Woolfson Eye Institute, “LASIK Glossary FAQ,” available at
However, Woolfson Eye Institute’s website, including the statements above, fails to reveal material facts, including relevant risk information associated with the use of the WaveLight Allegretto Wave Eye-Q Laser and the VISX Star S4 Laser.
It is critical to disclose risk information appropriately and effectively to consumers in all advertising and labeling concerning a restricted device such as the WaveLight Allegretto Wave Eye-Q Laser and VISX Star S4 Laser.  Risk information may include contraindications, warnings, precautions, and adverse events. FDA has available on its website background and risk information that may be helpful when developing advertisements and promotional materials concerning FDA-approved lasers used in LASIK procedures. See . The approved labeling for each laser approved for LASIK, including the WaveLight Allegretto Wave Eye-Q Laser (P020050 and P030008) and the VISX Star S4 Laser (P930016) can be found at . In addition, information on the most common risks associated with refractive lasers intended for LASIK procedures is available at FDA’s LASIK website at . As noted on that website, common risks include the risks of dry eye syndrome, which can be severe; the possible need for glasses or contact lenses after surgery; visual symptoms including halos, glare, starbursts, and double vision, which can be debilitating; and the loss of vision.
FDA requests that Woolfson Eye Institute immediately cease promoting the WaveLight Allegretto Wave Eye-Q Laser and the VISX Star S4 Laser in violation of the Act.  The firm should take prompt action to correct the violations addressed in this letter.  Failure to promptly correct these violations may result in regulatory action being initiated by FDA without further notice. These actions may include, but are not limited to, seizure, injunction, and civil money penalties.
Please notify this office in writing within fifteen business days from the date that you receive this letter of the specific steps that your firm has taken to correct the noted violations, as well as an explanation of how your firm plans to prevent these violations, or similar violations, from occurring again. Include documentation of the corrections and/or corrective actions that your firm has taken. If your firm’s planned corrections and/or corrective actions will occur over time, please include a timetable for implementation of those activities. If corrections and/or corrective actions cannot be completed within fifteen business days, state the reason for the delay and the time within which these activities will be completed. Your firm’s response should be sent to:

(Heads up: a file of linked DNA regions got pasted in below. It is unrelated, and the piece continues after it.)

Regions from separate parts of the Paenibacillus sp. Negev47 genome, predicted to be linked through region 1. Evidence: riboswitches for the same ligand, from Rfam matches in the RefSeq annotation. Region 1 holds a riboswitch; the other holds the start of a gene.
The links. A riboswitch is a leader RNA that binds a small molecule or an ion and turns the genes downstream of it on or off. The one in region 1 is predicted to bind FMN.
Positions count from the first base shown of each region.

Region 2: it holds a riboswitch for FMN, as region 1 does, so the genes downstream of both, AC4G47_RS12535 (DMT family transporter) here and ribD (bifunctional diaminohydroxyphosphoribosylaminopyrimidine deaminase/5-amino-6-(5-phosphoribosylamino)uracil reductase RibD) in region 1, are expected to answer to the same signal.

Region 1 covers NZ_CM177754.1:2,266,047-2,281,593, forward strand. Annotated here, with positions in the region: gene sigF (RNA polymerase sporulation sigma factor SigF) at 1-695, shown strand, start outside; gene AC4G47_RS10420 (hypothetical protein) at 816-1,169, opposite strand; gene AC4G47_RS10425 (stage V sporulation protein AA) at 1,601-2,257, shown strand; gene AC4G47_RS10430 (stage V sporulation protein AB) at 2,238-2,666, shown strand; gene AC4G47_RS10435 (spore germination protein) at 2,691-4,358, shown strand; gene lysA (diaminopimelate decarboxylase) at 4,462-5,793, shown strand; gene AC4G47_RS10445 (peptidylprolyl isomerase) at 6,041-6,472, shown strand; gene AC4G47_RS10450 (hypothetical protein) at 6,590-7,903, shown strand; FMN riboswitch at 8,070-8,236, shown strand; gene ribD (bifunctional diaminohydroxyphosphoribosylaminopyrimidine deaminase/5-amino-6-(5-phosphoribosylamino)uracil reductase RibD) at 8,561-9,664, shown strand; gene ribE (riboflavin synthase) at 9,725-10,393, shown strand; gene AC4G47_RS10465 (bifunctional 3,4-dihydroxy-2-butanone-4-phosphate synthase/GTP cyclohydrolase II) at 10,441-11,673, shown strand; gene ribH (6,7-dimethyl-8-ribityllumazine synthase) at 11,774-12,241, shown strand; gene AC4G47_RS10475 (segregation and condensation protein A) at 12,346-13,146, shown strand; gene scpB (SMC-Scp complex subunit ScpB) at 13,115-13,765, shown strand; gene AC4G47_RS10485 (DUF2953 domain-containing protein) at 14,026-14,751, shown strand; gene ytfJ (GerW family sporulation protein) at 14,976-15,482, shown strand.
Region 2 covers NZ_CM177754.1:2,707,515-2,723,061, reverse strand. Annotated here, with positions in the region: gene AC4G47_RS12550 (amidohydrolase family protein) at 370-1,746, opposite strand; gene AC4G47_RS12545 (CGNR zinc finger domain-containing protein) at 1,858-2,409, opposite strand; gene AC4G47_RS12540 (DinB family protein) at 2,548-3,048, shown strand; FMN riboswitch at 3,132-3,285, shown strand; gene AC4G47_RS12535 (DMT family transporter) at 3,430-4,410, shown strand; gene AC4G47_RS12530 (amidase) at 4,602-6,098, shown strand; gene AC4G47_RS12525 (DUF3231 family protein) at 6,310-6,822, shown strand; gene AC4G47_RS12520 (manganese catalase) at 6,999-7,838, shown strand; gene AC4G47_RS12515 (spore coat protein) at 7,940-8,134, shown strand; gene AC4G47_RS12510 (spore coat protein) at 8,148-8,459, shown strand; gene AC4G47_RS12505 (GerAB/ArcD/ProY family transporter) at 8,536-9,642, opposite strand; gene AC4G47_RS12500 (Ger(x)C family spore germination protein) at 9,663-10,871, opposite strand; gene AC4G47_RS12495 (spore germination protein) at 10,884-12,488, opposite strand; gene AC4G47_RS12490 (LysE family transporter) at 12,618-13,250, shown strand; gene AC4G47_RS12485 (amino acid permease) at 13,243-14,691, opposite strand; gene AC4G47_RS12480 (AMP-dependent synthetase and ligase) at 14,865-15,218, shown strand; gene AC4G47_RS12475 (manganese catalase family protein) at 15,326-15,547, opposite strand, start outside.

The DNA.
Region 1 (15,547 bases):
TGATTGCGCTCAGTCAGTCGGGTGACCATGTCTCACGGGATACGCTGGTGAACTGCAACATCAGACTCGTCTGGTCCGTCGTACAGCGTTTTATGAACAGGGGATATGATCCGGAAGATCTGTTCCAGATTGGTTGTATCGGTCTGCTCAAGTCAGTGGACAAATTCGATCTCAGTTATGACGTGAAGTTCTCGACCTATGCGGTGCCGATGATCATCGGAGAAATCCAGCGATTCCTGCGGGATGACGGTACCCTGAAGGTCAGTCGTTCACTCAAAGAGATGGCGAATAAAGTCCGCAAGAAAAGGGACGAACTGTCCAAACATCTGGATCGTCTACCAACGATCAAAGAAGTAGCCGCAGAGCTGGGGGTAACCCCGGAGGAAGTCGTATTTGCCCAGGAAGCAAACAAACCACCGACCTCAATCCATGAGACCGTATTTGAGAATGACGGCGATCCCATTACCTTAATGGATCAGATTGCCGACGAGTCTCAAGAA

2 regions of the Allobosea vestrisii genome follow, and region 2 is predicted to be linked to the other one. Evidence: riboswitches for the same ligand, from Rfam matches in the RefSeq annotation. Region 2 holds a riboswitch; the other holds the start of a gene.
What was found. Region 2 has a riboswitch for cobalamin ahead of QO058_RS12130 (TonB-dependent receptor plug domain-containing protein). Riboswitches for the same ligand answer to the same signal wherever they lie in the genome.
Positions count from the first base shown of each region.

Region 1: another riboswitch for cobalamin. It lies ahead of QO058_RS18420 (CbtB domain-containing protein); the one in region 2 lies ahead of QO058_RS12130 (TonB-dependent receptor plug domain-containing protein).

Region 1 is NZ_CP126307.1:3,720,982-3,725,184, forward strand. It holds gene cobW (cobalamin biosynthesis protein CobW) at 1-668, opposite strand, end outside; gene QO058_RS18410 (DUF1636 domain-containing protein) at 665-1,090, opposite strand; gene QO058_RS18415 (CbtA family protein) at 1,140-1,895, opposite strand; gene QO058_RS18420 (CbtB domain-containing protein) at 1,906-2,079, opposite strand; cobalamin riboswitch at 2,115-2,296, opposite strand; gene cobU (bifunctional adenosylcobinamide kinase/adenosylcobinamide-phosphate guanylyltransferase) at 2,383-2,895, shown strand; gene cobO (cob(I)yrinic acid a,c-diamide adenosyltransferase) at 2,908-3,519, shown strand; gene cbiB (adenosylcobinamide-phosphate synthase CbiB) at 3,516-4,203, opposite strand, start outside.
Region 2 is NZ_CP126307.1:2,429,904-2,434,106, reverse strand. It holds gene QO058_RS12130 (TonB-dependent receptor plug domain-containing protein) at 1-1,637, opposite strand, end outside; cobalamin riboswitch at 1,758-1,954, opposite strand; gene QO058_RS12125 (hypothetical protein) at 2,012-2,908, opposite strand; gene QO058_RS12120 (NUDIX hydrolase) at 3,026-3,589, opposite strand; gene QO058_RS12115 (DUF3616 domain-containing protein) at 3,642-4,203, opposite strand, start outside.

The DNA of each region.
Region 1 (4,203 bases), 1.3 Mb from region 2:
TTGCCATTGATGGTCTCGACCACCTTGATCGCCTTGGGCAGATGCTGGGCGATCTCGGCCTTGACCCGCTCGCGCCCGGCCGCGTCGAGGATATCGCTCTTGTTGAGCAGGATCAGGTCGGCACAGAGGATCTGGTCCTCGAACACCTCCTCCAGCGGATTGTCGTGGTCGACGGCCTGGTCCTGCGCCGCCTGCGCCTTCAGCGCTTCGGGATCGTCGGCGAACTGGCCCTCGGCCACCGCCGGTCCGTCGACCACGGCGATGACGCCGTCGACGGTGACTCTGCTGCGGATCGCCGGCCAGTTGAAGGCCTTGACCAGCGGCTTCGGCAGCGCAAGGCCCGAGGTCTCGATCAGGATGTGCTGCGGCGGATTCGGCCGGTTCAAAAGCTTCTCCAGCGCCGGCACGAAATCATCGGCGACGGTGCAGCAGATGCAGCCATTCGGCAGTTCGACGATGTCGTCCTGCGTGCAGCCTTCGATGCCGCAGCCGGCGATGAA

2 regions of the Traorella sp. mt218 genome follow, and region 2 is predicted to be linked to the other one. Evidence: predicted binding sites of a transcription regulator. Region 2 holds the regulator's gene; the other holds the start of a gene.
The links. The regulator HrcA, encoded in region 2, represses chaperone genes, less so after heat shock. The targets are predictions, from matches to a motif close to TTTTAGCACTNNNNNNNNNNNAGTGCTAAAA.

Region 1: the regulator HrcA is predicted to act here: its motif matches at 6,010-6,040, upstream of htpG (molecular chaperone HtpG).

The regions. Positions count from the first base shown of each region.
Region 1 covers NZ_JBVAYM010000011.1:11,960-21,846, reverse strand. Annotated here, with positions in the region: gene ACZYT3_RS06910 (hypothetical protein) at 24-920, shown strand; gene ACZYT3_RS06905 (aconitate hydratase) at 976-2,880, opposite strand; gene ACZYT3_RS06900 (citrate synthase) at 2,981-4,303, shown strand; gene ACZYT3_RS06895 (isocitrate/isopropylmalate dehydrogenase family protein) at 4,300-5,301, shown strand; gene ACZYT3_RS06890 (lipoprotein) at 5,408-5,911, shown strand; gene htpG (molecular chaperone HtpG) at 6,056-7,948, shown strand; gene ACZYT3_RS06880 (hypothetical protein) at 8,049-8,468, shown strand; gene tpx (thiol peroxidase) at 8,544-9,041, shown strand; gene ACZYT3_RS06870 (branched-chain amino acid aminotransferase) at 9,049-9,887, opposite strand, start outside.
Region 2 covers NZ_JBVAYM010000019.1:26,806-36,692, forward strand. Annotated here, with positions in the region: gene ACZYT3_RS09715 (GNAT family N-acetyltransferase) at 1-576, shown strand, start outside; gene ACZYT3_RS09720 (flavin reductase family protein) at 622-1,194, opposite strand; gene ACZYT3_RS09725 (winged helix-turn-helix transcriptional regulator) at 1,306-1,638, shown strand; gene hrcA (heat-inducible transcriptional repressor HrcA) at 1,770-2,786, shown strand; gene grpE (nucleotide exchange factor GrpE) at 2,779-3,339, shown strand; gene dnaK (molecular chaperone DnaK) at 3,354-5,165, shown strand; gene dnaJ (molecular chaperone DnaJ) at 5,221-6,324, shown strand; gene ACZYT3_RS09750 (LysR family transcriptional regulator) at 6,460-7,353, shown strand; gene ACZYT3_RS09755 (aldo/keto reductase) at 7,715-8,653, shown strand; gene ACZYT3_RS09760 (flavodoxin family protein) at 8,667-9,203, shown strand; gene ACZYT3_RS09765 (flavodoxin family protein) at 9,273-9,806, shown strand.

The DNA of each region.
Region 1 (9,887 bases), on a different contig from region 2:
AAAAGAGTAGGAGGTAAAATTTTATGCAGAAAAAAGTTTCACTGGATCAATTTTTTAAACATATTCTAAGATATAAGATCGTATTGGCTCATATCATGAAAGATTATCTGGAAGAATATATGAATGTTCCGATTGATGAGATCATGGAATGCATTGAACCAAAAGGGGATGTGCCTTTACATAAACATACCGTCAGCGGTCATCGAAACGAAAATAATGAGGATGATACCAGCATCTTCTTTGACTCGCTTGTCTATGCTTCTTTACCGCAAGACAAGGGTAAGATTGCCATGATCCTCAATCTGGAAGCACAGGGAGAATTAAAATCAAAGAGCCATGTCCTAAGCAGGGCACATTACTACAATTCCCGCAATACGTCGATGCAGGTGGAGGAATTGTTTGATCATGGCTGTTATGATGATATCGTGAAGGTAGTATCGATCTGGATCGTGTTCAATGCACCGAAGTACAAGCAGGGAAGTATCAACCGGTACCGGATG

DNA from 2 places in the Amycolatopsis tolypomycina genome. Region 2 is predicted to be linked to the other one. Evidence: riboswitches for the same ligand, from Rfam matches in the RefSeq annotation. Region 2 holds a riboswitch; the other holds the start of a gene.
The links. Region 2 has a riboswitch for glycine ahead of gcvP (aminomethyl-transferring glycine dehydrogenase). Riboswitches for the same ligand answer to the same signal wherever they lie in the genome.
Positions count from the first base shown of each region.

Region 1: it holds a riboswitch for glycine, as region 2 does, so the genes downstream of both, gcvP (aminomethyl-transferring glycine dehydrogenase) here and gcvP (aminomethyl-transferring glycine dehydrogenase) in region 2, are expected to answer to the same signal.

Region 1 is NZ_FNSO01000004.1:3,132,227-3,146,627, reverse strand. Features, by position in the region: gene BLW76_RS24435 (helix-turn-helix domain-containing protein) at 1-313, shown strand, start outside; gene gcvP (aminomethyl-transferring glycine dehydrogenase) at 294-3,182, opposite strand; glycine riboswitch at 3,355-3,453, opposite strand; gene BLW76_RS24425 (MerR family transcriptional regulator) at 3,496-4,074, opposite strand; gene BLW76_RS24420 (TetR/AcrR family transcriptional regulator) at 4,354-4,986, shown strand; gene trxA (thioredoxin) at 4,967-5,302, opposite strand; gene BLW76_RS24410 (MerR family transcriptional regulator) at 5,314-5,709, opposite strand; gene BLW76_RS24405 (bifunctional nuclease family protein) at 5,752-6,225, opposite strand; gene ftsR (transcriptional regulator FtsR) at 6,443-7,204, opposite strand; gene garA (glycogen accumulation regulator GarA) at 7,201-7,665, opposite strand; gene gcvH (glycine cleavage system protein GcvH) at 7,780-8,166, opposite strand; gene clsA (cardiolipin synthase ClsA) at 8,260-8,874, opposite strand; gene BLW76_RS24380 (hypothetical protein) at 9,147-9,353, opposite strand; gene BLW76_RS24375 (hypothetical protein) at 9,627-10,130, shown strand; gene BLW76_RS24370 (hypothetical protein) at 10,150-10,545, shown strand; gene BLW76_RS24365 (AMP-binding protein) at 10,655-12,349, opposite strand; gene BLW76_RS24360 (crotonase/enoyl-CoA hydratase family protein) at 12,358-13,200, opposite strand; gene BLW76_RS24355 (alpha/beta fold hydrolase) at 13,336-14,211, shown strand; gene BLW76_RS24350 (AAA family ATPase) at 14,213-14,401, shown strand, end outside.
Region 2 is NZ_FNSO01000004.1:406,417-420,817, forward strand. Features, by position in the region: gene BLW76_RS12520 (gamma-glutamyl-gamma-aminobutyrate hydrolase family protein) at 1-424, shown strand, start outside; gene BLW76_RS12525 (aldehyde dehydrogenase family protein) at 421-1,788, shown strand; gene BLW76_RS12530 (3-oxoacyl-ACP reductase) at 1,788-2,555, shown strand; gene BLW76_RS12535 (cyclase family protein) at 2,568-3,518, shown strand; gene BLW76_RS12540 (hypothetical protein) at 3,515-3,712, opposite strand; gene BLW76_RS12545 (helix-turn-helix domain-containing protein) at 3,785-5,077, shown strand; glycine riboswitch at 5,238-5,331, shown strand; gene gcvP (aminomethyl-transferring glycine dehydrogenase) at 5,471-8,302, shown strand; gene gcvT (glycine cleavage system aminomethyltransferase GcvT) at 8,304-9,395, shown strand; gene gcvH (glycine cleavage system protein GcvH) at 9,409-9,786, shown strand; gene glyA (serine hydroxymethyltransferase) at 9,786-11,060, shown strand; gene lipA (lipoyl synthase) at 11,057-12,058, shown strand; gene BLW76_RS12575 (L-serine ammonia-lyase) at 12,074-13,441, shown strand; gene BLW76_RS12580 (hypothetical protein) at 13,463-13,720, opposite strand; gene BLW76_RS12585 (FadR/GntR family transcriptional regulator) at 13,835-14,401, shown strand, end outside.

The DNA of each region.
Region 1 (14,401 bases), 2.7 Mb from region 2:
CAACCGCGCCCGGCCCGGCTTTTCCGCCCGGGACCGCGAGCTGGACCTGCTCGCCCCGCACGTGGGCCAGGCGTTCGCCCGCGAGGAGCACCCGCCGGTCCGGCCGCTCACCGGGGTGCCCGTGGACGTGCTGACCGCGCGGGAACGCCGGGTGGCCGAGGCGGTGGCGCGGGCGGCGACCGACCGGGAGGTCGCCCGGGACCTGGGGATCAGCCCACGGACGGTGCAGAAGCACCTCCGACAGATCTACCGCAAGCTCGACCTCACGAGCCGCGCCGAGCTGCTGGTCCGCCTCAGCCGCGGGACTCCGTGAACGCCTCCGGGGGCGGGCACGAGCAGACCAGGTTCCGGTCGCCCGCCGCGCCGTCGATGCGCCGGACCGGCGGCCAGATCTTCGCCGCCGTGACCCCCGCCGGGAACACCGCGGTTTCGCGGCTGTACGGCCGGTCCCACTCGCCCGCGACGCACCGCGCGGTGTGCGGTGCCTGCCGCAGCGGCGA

Toni Stifano
Food and Drug Administration
Center for Devices and Radiological Health
Office of Compliance
10903 New Hampshire Avenue
Silver Spring, MD 20993
Finally, you should know that this letter is not intended to be an all-inclusive list of the firm’s violations. It is your firm’s responsibility to ensure compliance with applicable laws and regulations administered by FDA.
Sincerely yours,
Steven Silverman
Office of Compliance
Center for Devices and
Radiological Health

[1] On September 23, 2011, FDA issued a letter to eye care professionals regarding the promotion and advertising of FDA-approved lasers used during refractive procedures, including LASIK. See . In this letter, FDA emphasized the importance of providing adequate risk information in the advertising and promotion of FDA-approved lasers used in refractive procedures and directed eye care professionals to additional relevant information. As explained in the letter, lasers used in refractive procedures are restricted devices and are misbranded under the Act if their labeling or advertising is false or misleading.  FDA also issued letters to the American Society of Cataract and Refractive Surgery and the American Academy of Ophthalmology. See ; .
[2] A clinic’s use of a device in patient treatment constitutes “holding for sale.” See, e.g., United States v. Diapulse Corp. of Am. , 514 F.2d 1097, 1098 (2d Cir. 1975).